This sentiment is quintessential to the route to surf stardom (Bonjour messieurs Marzo, Wood, Archbold, Herring) and brings to a head the reason that professional surfing is almost void of characters: If you want to be a professional surfer at the highest level then you literally have to spend the whole of your adolescence surfing!
Everyday, surf, surf, surf, it sure doesn’t make for interesting interviews! Gabby didn’t spend his teens making out with Bridget Bardot types on picnic rugs at beach-blanket burnout style parties and getting in bar-brawls in Tijuana with Leroy the Masochist. But then again that’s why Gabby’s a world champ and the proverbial Matt Johnson ended up cleaning pools for a living.
The scene ends in classic style, when Bear, with gravel in his voice and tears in his eyes, preaches his poignant sermon:
“Growing up’s hard on any kid. But those kids do look up to you whether you like it or not!
(Lengthy trumpet crescendo to theme tune)
“You better pick yourself out a new board now, don’t ya think.”
The “all good things must come to a end” sentiment is perfectly punctuated in art as in life by the Vietnam War. The conscription scene in Big Wednesday is one of the all time classic depictions of youth defiance in cinema history. The boys belting each other in the knees, dousing themselves in fish oil, dressing up as queens and Nazis alike to dodge the shackles of conscription is absolute silver screen gold! But this shit actually happened.
What a cruel twisted fate it was to go from the real golden era of surfing in the early-to -mid -sixties (think striped trunks, Volkswagon beatles, fires on the beach) to being thrust into the filthiest of mosquito-ridden jungles to fight the yellow man. What a wild ride!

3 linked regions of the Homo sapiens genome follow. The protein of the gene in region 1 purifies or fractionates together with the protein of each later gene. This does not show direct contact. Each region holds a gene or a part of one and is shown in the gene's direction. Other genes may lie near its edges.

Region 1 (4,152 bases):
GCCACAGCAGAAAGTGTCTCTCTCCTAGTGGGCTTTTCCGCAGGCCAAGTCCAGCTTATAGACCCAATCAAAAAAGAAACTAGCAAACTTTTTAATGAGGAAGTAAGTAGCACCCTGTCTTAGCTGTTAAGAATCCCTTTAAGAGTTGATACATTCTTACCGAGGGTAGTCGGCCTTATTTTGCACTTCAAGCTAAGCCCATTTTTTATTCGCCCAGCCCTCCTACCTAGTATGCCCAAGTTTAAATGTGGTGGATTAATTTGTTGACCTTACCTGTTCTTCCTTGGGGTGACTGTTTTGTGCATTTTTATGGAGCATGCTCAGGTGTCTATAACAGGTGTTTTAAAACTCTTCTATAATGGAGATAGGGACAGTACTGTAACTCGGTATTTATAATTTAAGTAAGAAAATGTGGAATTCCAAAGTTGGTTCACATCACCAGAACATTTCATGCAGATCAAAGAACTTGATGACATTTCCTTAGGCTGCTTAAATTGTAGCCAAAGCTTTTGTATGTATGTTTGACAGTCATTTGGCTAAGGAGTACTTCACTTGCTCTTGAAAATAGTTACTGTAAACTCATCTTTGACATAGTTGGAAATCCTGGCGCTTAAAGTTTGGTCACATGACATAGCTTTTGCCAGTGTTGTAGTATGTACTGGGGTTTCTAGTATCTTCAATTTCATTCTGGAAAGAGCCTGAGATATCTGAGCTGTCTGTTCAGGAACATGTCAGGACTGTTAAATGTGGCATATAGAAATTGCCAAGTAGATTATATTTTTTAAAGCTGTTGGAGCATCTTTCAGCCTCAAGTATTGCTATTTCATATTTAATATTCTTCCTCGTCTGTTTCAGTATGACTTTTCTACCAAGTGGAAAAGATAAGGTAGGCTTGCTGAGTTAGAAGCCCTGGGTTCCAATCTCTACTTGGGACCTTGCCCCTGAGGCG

Friendship ties into the tale of the golden era of the Malibu surf scene in an eternally relatable manner. It’s the morally incorruptible Bear, once again, who hits the proverbial nail on the head in his wedding day exchange with the newly appointed Los Angeles state lifeguard/excommunicated surfie Jack Barlow.
“For god’s sake Jack it’s my wedding day, have a drink.”
“No I don’t drink.”
“Jack, your friends are the most important thing you’ve got, have a drink.”
“What are we drinking to?”
“Only to your friends, to your friends come hell or high water.”
My best mate’s Dad’s in his fifties and he runs with a gaggle of weekend warriors that we refer to as The Johns. The Johns spend countless hours at the weekend, away from the trouble and strife, driving up and down the coast hanging out in car parks, drinking coffees, and checking the surf endlessly.
They barely ever surf, even when it’s pumping. The unexplained, eternally greener grass nature of this seemingly pointless activity became clear to me in the re-watching of Big Wednesday. The Johns aren’t searching for a better sandbank or a more sheltered cove. They’re searching for Atlantis, the Garden of Eden, a thing that’s gone and lost forever. The golden era of their youth. This powerful potion of nostalgia is the glue that binds the Johns,and it’s totally spawned an industry. Hello Deus Ex Machina!
If you, like me, are in the apex of your golden years I urge you, I implore you, not to take for granted the rose-tinted phase in with you currently exist. Cherish your friends and your time, because before too long the bubble of youth will pop!
In the haunting words of Matt Johnson:
“Summer’s almost over, let’s get radical!”